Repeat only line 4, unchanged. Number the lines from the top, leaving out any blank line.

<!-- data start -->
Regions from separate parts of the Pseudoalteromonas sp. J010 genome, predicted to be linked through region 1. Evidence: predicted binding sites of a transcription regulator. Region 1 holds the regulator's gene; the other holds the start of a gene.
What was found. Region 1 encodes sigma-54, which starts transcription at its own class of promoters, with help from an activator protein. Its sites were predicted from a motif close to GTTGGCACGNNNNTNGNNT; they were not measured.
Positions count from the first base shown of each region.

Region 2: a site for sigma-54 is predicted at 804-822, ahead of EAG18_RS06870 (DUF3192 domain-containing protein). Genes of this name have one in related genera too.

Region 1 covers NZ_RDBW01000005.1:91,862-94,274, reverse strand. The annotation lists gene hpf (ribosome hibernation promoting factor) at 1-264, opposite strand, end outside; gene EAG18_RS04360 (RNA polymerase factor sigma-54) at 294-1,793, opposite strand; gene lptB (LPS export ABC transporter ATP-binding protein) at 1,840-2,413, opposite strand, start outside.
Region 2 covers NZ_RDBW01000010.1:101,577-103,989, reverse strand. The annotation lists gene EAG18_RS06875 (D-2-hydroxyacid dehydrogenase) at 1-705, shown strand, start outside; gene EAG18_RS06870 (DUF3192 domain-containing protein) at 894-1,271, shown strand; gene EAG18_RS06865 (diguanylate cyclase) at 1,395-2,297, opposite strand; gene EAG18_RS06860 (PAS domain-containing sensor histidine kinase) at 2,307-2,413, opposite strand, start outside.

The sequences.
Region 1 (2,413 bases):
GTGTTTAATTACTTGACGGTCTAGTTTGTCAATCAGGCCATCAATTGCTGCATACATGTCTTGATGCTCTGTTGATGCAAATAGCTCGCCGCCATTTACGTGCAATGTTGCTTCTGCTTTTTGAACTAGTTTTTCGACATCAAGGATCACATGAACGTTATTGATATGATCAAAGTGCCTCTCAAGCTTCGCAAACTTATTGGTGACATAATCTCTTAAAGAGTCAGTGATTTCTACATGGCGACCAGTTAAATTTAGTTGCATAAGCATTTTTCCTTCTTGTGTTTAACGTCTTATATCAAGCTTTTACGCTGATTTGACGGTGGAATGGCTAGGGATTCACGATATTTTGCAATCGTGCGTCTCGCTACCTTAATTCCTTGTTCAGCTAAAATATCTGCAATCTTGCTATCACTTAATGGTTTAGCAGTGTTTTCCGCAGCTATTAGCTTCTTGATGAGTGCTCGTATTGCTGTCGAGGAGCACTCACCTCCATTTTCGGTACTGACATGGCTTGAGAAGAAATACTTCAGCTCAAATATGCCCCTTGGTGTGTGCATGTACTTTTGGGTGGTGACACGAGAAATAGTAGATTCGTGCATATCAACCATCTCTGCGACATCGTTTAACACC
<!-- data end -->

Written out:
Region 2: a site for sigma-54 is predicted at 804-822, ahead of EAG18_RS06870 (DUF3192 domain-containing protein). Genes of this name have one in related genera too.